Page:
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February 12, 2016 | Fifty Shades

A best-selling Canadian author of 14 books on economic trends, real estate, the financial crisis, personal finance strategies, taxation and politics. Nationally-known speaker and lecturer on macroeconomics, the housing market and investment techniques. He is a licensed Investment Advisor with a fee-based, no-commission Toronto-based practice serving clients across Canada.


Sigh. Emotion’s so over-rated. But being Valentine’s weekend, this pathetic blog is opening its tiny black heart to lovers everywhere, with some sage words (two, actually) on the real reason for hooking up with a life partner. Here they are: tax avoidance.

So I met a young couple I’ll call Tom & Julie a few months ago, about a year after they blew almost twenty grand on an idiotic wedding some place hot. “Well, that was dumb,” I said in a celebratory way. “I hope it gets better from here.” But it didn’t.

They may happily exchange fluids, but they refuse to share a bank account, let alone any savings. Tom banks with RBC. Julie is a PC Financial addict. They opened a joint account at a neutral place (BeeMo) and a portion of each paycheque goes there to pay household expenses. They have no real idea how much the other has salted away, what kinds of stuff might sit in their partner’s TFSA, what RRSP contribution room they each have, or even the precise details of income.

Experience shows this is, sadly, common. Money’s for hiding and arguing about. Not for common purpose. “If I want to indulge myself a little,” asks Tom, “then why should I have to ask her permission, or feel guilty about it?” And Julie says, “My parents split up when I was eight and my mom suffered bigtime. No way am I ever going to let that happen.”

Well, kids, there are lots of reasons you need to comingle the dollars. For starters, dealing with two or three banks means more fees being sucked off. Second, it’s impossible for you to put together a coordinated plan, so your savings and investments are balanced and reasonable. Third, without monetary intercourse how do you know if there’s overlap and duplication between your investments? Or if Tom is flipping junior pharma stocks while Julie’s grinding through a 1% GIC, cancelling each other out? Worse, she might be losing horribly at Poker Stars and hiding it by siphoning a line of credit. If marriage doesn’t mean financial fidelity, just like the other kind, can the union last?

Nah, doubt it. Besides, haven’t people heard about legislation that splits matrimonial assets?

So here are a few things every married couple ought to be doing. Forget Ghomeshi. Let’s talk Fifty Shades of GreaterFool.

Tax avoidance comes in many forms where you’re married. For example, a husband and wife can take their separate savings and investments and plop them into a joint, non-registered investment account. The returns earned over time – interest, dividends and capital gains – can be equally attributed to each, instead of having them pile up in the hands of the partner who pays the most tax. Many couples legally manage to have the bulk of the gains attributed to the one in the lower tax bracket. Big savings.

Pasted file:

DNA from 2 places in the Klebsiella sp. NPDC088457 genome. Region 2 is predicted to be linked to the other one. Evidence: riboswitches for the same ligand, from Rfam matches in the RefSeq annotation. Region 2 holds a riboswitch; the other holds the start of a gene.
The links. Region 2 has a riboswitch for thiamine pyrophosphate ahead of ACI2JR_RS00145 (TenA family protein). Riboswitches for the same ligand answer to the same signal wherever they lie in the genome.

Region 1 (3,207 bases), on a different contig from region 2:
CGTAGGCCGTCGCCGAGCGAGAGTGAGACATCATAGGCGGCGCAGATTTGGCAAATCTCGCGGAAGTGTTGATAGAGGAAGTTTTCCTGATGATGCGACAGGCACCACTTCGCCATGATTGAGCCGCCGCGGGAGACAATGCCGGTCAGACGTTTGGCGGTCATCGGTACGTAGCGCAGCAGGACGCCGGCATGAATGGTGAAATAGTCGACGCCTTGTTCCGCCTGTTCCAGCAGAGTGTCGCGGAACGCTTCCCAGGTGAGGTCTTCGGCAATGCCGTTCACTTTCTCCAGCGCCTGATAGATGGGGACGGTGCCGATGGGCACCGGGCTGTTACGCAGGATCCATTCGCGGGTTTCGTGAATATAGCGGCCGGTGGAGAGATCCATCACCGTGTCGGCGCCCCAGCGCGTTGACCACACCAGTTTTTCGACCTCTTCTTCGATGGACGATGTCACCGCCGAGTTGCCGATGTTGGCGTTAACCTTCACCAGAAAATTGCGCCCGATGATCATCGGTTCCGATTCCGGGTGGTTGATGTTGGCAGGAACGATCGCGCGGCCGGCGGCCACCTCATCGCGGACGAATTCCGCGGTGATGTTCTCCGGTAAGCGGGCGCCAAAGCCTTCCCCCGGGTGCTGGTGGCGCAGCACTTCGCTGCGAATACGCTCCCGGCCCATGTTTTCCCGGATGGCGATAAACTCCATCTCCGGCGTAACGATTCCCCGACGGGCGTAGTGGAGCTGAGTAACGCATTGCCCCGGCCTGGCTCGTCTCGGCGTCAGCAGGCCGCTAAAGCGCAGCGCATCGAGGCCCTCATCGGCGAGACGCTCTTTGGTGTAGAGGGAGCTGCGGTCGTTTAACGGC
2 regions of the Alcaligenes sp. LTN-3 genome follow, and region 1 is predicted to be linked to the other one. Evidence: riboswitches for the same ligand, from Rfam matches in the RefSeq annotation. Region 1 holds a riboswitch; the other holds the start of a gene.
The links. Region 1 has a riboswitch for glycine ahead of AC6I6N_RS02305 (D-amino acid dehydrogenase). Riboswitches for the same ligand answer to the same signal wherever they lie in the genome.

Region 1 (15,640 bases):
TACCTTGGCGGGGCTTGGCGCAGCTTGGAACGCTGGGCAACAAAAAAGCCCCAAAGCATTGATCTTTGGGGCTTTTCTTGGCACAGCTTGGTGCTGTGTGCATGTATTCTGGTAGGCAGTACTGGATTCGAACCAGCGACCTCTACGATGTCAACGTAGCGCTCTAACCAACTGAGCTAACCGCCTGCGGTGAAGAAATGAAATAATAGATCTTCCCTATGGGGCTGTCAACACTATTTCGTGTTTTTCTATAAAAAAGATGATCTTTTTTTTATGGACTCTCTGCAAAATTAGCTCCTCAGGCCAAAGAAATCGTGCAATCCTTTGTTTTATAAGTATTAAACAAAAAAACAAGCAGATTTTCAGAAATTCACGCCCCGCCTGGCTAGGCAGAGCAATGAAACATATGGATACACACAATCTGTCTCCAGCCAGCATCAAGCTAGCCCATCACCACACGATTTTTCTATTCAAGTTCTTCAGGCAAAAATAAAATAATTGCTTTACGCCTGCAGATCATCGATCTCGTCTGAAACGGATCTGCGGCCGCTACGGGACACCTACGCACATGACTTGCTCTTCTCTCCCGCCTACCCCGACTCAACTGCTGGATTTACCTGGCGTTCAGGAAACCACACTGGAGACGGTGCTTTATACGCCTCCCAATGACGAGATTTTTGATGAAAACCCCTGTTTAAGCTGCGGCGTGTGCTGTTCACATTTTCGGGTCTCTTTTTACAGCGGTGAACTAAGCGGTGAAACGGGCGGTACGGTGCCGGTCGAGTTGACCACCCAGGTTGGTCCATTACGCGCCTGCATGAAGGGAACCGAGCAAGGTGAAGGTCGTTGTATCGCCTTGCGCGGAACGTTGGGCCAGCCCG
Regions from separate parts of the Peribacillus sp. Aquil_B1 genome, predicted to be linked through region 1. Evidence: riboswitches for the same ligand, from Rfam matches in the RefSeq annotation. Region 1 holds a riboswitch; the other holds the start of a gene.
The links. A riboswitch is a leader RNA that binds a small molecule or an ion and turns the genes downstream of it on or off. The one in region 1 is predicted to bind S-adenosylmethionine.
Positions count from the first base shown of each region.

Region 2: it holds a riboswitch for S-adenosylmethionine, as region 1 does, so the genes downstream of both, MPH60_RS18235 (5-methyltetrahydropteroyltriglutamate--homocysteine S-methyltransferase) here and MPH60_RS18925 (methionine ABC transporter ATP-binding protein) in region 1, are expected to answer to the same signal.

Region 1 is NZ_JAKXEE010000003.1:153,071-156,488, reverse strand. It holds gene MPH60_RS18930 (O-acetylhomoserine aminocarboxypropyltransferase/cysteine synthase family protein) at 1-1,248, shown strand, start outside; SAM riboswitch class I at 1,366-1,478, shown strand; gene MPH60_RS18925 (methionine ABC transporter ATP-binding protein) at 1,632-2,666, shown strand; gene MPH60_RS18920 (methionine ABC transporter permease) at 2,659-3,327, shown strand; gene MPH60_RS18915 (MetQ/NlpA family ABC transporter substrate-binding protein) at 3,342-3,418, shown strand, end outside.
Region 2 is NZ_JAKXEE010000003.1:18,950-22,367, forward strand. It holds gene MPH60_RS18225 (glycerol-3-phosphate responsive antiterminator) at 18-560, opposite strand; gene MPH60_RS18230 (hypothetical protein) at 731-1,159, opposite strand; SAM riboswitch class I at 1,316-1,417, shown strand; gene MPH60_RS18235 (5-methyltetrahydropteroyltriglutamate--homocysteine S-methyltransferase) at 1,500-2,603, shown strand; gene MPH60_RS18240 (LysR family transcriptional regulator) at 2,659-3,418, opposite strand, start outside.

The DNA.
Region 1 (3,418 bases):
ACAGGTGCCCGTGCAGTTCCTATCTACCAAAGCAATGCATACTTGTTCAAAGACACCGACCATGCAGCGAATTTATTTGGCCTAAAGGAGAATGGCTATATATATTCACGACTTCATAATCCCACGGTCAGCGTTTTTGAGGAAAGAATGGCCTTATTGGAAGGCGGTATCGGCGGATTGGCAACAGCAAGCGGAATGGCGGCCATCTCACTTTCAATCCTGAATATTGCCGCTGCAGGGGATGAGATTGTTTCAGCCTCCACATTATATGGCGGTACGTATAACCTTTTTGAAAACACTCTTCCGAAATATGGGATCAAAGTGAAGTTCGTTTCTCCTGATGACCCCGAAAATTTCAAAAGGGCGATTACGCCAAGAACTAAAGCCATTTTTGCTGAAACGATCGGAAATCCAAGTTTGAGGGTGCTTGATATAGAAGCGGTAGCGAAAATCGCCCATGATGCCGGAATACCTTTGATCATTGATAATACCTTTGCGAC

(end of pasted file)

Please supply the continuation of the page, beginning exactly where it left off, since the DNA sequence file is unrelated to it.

Of course someone making a pile more money than his or her spouse can gift that person cash to stuff into a TFSA. Or fund their RRSP. Or, better, contribute to a spousal plan. In that case the higher-income dude gets to claim all of the money from taxable income, and yet (after three years) the funds legally belong to the spouse. They can then be taken out at a lesser tax rate, or cashed in to finance a maternity leave.

Old retired, married wrinklies can pension-split, allocating up to 50% of the pension one person receives to the other spouse, for a tax savings which is often substantial. Takes about two minutes when filling out your annual return. Ditto for CPP, because couples over 60 can elect to share pension payments on the amount earned during their time together. So a portion of the higher-taxed person’s payment can go to the less-taxed one. More savings.

And here’s an easy one: in a marriage the person making the most money should pay all the household expenses – instead of sharing them equally. That way the less-taxed spouse can invest the money not going to rent, mortgage or groceries. Because their tax bracket is lower, the after-tax investment returns will be higher.

The person making more income can always lend a whack of money to their less-taxed spouse for investment purposes. Not only are the gains then taxed at a lower rate, but the interest the CRA establishes for the inter-spousal transaction is a lowly 1%. And if one of the partners is an entrepreneur, with a corporation or business, then the other can be hired as an employee (some actual work has to take place), or become a shareholder and collect dividends, taxed at a preferential rate.

These are just a few of the reasons to get married. I hear there are others. Above all, try to mate with someone with financial potential. Or at least a bad blog.

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February 12th, 2016

Posted In: The Greater Fool

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